If you believed the story about Lemmings throwing themselves from cliffs, as I did, for decades, what else are you so sure of that just ain’t so?

Turns out it was a lie. Lemmings do not throw themselves from clifftops. Apparently the whole thing was invented by Walt Disney who wanted to sex up a documentary he made in 1958 called, ‘White Wilderness.” According to Canadian Wildlife and Fisheries the sets were fake, the Lemmings had to be bussed in from Manitoba where they were herded about and finally thrown, manually, into the sea. All in aid of Walt’s ‘True life adventure’ series…..

”The lemmings supposedly committing mass suicide by leaping into the ocean were actually thrown off a cliff by the Disney filmmakers.” R. Woodford.

Meantime the narrator Winston Hibbler trills,

“A kind of compulsion seizes each tiny rodent and, carried along by an unreasoning hysteria, each falls into step for a march that will take them to a strange destiny.”

The lie is as obsessively strange as the story.

http://www.adfg.alaska.gov/index.cfm?adfg=wildlifenews.view_article&articles_id=56

The fantasy is more curious and interesting than the motive for deception.

Perhaps it says more about Disney and the culture he was helping to mould than he might have wished. It is the disney generation, after all, that have a taste for marching off cliffs like never before, not the sensible and much maligned Lemming.

Beachy Head is a favourite clifftop for Britons to kill themselves. It even has a beer named after it, ‘Beachy Head’s Christmas Jumper, critisised by families of the deceased as ‘insensitive’. The clifftop is patrolled by chaplains who are about to be de-funded despite awards from the Queen. A gift shop in town sells sombre writing pads of just a few leaves and disposable pens with black ink.

No, that last bits not true, about the shop.

After several tours of combat duty what began to weigh upon me most heavily was not the horror of war, nor what I had done, or seen, or had levelled at me. It was how easy it had been to persuade me to march from the cliff top even without any great desperation to die or madly scribble goodbyes.

Do we have a ‘death instinct’ as a species, or is there something peculiar about a culture that immolates itself on a steady basis? Recently released statistics of US service suicides show that troops are actually killing themselves at a higher rate than are killed by Isis, though the figures seem to be consistent with a shocking three-fold increase in US civilian suicides since 2000.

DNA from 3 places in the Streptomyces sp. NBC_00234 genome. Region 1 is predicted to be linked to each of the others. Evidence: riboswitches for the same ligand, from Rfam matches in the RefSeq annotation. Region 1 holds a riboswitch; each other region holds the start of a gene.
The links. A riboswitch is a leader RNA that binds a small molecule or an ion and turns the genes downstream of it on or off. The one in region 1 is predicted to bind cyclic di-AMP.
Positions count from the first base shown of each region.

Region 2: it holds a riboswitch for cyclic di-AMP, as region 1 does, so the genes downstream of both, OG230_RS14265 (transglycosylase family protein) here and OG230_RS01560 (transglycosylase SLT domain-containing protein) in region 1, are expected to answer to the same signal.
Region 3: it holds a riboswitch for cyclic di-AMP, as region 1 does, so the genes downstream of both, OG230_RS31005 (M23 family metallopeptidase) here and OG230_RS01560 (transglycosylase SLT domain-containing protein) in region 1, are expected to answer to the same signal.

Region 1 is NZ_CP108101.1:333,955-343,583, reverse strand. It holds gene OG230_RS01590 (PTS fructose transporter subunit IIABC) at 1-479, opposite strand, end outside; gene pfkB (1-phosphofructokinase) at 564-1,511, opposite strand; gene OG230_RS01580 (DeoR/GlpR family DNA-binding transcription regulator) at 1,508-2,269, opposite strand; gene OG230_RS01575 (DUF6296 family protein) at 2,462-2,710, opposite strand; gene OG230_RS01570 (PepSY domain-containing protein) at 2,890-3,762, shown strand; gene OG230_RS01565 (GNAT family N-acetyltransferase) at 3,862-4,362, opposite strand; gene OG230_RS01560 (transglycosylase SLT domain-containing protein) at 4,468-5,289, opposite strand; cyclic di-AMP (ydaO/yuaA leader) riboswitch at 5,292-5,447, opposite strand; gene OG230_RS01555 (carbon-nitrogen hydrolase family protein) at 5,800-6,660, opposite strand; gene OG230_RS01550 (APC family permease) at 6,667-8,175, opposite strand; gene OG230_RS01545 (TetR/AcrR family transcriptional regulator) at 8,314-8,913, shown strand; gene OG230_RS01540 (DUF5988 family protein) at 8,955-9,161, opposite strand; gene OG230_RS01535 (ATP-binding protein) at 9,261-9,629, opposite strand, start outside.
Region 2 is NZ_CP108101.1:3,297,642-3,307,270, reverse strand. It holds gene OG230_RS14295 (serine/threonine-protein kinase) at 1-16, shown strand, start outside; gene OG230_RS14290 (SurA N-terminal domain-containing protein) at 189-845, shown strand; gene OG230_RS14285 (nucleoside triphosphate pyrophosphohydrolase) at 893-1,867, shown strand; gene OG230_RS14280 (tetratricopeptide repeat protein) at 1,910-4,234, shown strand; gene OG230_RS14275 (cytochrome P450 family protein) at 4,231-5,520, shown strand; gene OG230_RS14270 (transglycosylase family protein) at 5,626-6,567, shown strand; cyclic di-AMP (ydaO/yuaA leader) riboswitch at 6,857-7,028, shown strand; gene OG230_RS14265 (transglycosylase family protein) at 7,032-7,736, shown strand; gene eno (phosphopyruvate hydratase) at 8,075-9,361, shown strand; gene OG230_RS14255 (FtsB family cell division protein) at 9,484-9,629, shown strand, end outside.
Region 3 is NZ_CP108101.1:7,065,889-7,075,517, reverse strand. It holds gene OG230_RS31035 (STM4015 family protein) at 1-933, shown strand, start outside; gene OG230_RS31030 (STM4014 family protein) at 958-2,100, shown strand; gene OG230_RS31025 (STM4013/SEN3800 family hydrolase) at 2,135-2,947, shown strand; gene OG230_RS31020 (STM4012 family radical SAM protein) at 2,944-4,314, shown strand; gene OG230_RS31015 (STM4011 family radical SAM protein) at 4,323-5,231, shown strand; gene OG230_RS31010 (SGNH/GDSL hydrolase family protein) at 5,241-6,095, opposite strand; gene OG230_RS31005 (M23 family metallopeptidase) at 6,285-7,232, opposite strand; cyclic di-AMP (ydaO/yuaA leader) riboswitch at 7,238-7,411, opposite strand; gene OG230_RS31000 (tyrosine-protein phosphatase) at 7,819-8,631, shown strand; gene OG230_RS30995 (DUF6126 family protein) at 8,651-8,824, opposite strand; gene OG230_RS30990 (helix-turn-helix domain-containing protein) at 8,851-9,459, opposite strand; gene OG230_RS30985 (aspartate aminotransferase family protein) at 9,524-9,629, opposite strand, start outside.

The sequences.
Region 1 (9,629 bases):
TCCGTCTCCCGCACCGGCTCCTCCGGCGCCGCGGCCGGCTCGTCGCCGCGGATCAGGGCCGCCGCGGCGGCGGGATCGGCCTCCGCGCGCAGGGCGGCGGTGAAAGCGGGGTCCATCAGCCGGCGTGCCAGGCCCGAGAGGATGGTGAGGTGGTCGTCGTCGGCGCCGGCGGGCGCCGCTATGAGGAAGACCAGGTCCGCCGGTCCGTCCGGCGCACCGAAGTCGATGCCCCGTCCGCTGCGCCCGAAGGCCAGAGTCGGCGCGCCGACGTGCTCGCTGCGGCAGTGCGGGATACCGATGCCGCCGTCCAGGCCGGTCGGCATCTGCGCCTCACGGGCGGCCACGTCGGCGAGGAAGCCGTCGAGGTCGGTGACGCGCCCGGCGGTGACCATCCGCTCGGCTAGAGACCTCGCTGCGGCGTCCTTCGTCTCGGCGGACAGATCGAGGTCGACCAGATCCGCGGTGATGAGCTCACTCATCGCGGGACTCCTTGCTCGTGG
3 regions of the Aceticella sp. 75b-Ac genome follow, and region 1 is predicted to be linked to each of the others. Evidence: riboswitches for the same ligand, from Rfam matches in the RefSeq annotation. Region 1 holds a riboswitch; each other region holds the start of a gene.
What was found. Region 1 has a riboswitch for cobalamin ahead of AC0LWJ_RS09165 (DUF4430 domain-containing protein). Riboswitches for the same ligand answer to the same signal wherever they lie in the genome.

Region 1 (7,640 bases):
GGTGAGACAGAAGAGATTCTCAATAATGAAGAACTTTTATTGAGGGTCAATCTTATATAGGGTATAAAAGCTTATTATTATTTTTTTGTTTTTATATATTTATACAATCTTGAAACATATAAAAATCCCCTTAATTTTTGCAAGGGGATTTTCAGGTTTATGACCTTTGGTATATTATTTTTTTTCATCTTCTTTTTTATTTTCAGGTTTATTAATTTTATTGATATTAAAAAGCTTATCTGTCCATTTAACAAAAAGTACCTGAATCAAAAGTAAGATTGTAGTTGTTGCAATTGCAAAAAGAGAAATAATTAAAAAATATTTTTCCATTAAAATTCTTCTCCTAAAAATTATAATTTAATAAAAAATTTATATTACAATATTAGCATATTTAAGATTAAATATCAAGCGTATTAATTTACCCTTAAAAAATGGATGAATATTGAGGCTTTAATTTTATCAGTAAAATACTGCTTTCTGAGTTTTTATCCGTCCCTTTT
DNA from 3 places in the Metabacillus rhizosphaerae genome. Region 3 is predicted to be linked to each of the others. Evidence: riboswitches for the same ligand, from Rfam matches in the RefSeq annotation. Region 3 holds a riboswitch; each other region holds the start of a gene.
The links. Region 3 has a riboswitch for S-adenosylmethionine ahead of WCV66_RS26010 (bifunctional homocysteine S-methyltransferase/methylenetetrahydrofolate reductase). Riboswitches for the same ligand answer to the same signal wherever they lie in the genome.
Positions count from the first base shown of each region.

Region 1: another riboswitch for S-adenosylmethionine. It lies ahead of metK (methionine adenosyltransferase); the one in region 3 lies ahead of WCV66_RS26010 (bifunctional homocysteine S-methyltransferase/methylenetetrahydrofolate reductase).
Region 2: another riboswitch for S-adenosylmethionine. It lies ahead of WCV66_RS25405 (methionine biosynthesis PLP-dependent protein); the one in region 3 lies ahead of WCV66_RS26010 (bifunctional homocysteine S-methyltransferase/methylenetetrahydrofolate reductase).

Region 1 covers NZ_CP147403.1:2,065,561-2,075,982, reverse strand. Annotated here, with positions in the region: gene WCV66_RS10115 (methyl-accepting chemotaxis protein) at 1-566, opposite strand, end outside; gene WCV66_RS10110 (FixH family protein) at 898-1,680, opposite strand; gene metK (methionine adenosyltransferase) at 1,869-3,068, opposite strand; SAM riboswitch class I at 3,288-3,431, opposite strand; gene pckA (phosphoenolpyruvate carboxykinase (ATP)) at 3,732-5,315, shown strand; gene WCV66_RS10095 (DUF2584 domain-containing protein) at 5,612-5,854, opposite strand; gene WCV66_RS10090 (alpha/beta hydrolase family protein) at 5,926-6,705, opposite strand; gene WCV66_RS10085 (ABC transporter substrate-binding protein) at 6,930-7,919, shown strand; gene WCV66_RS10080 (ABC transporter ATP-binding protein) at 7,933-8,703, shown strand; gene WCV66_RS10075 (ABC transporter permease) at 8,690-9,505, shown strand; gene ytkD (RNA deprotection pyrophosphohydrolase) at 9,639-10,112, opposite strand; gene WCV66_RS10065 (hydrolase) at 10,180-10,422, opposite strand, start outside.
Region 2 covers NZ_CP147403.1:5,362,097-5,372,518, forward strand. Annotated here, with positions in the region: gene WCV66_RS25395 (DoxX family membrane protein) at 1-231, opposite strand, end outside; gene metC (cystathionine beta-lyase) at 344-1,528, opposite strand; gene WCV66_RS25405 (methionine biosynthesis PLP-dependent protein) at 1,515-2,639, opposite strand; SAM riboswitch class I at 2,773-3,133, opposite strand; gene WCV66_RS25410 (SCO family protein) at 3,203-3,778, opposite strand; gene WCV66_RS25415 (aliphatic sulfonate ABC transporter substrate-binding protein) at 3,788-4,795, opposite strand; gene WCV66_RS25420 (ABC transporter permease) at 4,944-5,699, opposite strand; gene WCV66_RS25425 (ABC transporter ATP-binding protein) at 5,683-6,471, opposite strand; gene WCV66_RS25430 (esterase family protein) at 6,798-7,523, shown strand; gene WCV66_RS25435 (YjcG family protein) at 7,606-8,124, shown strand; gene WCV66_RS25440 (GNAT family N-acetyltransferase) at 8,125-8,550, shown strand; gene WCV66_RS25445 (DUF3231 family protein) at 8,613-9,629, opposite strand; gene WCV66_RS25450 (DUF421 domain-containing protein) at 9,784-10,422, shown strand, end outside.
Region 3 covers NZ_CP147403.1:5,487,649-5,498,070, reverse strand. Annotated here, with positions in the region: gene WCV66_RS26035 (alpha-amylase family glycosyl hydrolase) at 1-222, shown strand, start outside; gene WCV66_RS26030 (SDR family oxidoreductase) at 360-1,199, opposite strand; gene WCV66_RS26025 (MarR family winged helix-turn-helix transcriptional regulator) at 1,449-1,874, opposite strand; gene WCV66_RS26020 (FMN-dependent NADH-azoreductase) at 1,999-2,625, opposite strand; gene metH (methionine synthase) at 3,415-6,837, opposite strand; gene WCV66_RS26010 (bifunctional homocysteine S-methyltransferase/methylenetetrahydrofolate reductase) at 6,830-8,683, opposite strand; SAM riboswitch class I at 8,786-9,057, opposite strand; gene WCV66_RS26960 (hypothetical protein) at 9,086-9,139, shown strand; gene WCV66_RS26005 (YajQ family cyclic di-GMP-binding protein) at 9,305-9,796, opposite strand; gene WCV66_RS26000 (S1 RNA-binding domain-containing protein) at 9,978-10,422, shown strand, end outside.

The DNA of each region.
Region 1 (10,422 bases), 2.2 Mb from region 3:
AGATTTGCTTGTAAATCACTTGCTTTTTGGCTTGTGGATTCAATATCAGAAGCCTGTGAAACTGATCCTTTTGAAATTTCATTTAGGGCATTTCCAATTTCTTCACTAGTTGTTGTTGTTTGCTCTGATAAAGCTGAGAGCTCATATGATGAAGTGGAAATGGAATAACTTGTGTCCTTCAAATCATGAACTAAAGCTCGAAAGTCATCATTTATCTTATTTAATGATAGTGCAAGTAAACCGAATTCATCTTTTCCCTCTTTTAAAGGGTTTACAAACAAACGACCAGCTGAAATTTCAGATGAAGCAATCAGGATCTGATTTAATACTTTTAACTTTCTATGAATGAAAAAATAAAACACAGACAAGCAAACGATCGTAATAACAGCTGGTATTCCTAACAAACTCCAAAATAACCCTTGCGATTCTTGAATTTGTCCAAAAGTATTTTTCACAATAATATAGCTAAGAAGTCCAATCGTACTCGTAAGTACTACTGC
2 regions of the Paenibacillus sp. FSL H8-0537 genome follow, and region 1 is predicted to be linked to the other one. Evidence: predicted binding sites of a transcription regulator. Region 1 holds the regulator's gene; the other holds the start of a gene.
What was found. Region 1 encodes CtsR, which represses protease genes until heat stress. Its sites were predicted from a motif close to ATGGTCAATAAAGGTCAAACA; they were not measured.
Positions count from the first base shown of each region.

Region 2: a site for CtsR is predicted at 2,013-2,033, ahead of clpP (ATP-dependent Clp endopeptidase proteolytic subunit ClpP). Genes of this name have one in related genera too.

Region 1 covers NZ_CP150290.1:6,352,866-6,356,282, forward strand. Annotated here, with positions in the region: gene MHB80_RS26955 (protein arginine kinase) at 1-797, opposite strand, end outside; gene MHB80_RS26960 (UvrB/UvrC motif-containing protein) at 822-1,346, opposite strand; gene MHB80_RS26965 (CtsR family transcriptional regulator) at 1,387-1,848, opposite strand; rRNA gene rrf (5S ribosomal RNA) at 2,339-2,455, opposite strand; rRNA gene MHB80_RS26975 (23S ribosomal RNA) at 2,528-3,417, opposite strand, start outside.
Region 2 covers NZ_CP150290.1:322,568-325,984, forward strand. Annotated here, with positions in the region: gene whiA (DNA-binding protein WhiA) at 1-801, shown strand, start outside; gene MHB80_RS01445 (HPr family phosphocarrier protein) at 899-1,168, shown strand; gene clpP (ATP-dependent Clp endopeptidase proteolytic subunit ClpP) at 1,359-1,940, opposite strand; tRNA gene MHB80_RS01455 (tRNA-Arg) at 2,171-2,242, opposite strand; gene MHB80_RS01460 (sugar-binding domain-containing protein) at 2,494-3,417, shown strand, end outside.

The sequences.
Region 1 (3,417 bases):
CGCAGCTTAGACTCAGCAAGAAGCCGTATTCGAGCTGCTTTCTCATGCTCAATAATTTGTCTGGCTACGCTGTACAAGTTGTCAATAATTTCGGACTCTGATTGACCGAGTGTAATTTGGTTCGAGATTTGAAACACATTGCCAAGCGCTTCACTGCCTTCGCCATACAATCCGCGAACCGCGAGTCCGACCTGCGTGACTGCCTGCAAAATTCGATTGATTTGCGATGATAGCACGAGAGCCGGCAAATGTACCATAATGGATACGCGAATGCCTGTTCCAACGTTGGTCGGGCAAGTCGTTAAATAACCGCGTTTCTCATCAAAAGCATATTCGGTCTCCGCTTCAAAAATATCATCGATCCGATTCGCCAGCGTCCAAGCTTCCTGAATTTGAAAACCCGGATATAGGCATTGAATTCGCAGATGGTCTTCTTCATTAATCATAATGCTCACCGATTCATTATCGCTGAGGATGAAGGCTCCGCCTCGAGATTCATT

What is going on?

You might be tempted, along with Walt’s phoney commentator, to postulate that sudden increases in suicides were about overpopulation or some dire tragedy unfolding so desperate we’d die to avoid it, but the evidence points to the contrary. Countries with the lowest GPU and the toughest lives are also the least at risk from suicide. Psychoanalyst and Auchwitz survivor Bruno Bettleheim made the observation of physical and mental extremis that …

‘Despite the inhuman deprivation in the camps there was scarcely ever a suicide.’ B. Bettleheim.

Others are of the opinion that suicide is an act of revenge.

”It is always consoling to think of suicide. In that way one gets through many a bad night.” F. Nietzsche.

though in all fairness Fredrick, a dose of tertiary syphilis combined with the terminal mercury poisoning used to treat the 19th C pecker would wear down anyone’s will to live.

There is a fantastic movie called, ‘Drowning by Numbers,’ a macabre look at the vast grey area between murdering yourself and murdering others. It puts an astute line into the mouth of Smut, an adolescent boy in a family of killers and sycophants who finally hangs himself with a skipping rope,

”to punish all those who have caused great unhappiness by their selfish actions.” Smut

all of which would seem to bear out the anonymous saying..

‘when you commit suicide you are killing the wrong person.’

‘Retroflected’ rage is rage turned back upon oneself, but with the intent to castigate those left behind. I’ve known several people to be saved from suicide by realising how much they wanted to (justifiably) kill their nearest and dearest.

The wish to kill oneself is what Marion Woodman would call, ‘concretisation’, doing on the outside what needs to happen on the inside, doing in the flesh what needs to happen in the psyche, making a symbolic equation between matter and identity. We mistake the pointing finger for the moon and believe it is ourselves that have to die rather than our situation, our self-construct, or a belief system that no longer serves.

”Without dying to the world of the old order, there is no place for renewal, because it is illusory to hope that growth is but an additive process requiring neither sacrifice nor death. The soul favors the death experience to usher in change. Veiwed this way, the suicidal impulse is a transformative drive..”            James Hillman.

There’s an old buddhist saying,..

”if you are going to kill yourself be careful not to harm your body.” anon.